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What are the IRS 1040 & 1040A Forms?

posted Jan 15, 2018, 6:09 AM by Nhat Vuong Tran

What Is an IRS 1040 Form?

Updated for Tax Year 2017


OVERVIEW

One of the official documents that U.S. taxpayers can use to file their annual income tax return is the IRS 1040 form.


 The IRS Form 1040 is one of the official documents that U.S. taxpayers can use to file their annual income tax return. The form is divided into sections where you can report your income and deductions to determine the amount of tax you owe or the refund you can expect to receive. Depending on the type of income you report, it may be necessary to attach other forms or schedules to it.

Reporting your income

The first page of Form 1040 is where you calculate your Adjusted Gross Income (AGI). The first section requires you to enter information on all sources of income such as your wages and salary, tips, interest, dividends, taxable state and local tax refunds, alimony, business income, capital gains, IRA and pension distributions, farm income, unemployment income and Social Security benefits.

You will always find a box on the form to list “other income” you receive that doesn’t fit into one of the other categories. You must report all income you receive, regardless of where it comes from, unless it’s tax-exempt. The sum of all of these income items is known as your total income.

Deductions for AGI

From your total income, the IRS allows you to claim specific deductions or adjustments to arrive at your AGI. Allowable adjustments include one-half of your self-employment tax payments, alimony payments you make, IRA contributions, payments of student loan interest and health savings plan contributions, to name just a few. Your AGI is an important number since many deduction limitations are affected by it.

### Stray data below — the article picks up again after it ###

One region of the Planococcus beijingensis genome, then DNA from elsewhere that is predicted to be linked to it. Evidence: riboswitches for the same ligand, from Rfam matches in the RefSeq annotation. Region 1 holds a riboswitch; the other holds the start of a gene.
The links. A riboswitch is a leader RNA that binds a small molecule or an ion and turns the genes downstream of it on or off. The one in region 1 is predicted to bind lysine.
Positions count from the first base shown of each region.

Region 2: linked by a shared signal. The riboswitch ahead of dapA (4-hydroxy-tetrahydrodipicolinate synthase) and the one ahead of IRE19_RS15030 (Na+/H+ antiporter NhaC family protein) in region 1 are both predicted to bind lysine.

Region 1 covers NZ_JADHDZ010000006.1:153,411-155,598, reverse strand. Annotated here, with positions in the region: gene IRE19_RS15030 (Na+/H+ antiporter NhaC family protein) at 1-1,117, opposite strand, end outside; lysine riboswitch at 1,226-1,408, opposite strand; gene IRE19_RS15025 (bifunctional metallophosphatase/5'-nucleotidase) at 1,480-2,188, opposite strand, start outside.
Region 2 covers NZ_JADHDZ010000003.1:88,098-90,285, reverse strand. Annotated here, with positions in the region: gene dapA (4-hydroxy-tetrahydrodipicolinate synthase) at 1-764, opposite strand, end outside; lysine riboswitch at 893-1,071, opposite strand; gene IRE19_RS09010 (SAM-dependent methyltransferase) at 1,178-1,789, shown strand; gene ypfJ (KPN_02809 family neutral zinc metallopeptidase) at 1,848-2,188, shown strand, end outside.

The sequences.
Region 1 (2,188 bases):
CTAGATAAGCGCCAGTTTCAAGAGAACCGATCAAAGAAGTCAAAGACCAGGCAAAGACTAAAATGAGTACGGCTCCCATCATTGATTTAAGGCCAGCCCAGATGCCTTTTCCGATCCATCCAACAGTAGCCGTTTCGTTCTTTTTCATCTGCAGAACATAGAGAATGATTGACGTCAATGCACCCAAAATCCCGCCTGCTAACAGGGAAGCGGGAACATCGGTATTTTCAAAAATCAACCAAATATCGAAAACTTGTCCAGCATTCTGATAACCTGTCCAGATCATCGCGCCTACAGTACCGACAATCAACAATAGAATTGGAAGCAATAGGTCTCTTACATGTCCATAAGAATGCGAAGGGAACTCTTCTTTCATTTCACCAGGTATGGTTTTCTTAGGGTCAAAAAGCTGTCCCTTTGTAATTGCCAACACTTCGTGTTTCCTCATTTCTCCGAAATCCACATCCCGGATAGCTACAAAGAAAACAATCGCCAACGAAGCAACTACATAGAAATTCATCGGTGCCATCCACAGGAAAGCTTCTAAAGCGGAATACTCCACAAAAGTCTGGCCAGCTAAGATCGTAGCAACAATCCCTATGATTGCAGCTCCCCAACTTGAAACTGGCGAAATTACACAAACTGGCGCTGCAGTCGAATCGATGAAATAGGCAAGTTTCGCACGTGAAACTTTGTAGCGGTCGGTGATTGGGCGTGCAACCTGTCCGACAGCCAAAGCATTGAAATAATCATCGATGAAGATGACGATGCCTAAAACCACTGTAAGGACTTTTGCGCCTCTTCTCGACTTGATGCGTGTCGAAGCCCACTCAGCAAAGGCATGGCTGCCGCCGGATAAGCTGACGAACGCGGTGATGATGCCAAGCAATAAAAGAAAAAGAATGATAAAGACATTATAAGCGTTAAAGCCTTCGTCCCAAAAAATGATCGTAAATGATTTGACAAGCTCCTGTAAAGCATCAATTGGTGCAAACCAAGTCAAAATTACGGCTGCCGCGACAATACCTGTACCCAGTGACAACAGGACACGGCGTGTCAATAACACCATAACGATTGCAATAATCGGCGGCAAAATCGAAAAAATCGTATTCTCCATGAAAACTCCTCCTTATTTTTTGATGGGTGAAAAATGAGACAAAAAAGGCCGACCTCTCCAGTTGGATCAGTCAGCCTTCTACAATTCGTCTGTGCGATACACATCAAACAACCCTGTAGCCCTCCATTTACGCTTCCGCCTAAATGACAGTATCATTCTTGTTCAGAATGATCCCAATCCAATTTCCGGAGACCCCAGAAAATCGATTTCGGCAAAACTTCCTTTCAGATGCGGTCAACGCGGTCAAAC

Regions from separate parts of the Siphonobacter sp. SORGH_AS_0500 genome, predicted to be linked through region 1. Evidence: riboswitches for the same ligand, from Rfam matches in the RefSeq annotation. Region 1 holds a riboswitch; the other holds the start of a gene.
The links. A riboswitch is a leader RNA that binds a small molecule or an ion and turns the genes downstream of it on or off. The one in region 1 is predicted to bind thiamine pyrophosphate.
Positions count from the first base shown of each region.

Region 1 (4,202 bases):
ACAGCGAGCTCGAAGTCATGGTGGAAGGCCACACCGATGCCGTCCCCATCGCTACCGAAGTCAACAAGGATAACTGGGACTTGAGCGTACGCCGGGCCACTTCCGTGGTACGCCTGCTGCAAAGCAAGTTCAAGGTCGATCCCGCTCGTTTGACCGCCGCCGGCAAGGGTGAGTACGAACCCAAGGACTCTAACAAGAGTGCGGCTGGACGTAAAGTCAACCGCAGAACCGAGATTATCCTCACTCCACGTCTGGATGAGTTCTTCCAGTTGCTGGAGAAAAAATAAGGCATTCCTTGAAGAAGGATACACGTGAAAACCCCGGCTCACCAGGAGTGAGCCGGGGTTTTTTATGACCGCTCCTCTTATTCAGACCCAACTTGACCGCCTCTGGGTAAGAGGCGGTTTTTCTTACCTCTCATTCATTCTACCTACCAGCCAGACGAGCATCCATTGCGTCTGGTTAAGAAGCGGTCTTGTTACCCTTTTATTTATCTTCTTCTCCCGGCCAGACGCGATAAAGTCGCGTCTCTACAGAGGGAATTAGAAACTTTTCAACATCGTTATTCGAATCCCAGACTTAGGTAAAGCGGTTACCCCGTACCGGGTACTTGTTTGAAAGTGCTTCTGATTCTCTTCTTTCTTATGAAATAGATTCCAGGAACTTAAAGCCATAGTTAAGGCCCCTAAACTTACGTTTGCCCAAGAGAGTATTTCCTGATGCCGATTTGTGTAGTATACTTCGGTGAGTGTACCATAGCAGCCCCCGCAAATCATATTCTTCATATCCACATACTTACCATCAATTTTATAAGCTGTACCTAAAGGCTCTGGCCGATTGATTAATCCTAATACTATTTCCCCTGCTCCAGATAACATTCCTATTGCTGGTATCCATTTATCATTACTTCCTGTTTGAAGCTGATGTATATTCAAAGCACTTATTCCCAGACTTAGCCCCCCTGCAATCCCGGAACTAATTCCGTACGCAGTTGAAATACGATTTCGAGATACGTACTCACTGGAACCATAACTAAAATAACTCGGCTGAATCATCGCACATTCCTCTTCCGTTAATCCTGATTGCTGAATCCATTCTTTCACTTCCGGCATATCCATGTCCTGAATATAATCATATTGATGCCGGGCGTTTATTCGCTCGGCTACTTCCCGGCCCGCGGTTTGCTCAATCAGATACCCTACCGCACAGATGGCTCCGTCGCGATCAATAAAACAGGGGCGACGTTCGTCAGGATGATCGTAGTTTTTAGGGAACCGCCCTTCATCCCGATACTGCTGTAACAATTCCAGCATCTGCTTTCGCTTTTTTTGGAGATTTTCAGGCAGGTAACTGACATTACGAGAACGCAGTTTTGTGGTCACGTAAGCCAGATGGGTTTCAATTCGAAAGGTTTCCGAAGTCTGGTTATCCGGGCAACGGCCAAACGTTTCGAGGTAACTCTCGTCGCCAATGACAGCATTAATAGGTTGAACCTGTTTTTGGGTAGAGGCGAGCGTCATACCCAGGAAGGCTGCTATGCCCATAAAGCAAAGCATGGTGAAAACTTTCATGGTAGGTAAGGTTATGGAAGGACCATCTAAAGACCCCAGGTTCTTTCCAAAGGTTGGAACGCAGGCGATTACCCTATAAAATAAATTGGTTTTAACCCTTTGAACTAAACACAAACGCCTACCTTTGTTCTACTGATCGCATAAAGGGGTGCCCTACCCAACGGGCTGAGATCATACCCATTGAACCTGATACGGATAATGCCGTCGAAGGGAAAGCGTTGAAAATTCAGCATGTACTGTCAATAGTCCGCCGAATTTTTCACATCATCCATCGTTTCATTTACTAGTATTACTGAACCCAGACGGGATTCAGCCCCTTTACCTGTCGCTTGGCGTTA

Deductions and exemptions

The second page of Form 1040 begins with your AGI and allows you to reduce it further with either the standard deduction or the total of your itemized deductions. Itemized deductions include expenses such as mortgage interest, unreimbursed business expenses and excess medical expenses as well as many others.

If the total of your itemized deductions does not exceed the standard deduction for your filing status, then your taxable income will be lower if you claim the standard deduction. After choosing the best deduction, you can then reduce your taxable income even more by one exemption for yourself, and one for each of the dependents you claim. After subtracting your exemptions, you are left with your taxable income, which is the amount subject to income tax.

When you use TurboTax, we’ll do this for you and recommend whether choosing the standard deduction or itemizing will give you the best results.

Calculating the tax and claiming credits

You must now figure out the amount of tax you owe on your taxable income by referencing the tax tables in your instructions. However, if you use software, such as TurboTax, to prepare your return, the tax will be automatically calculated for you. Comparing your total tax withholding to your tax bill at the bottom of Form 1040 will tell you whether you must make an additional payment or if you should expect a refund. If you are eligible for any of the tax credits listed on the form, make sure you reduce the amount of tax you owe by each credit before completing your Form 1040.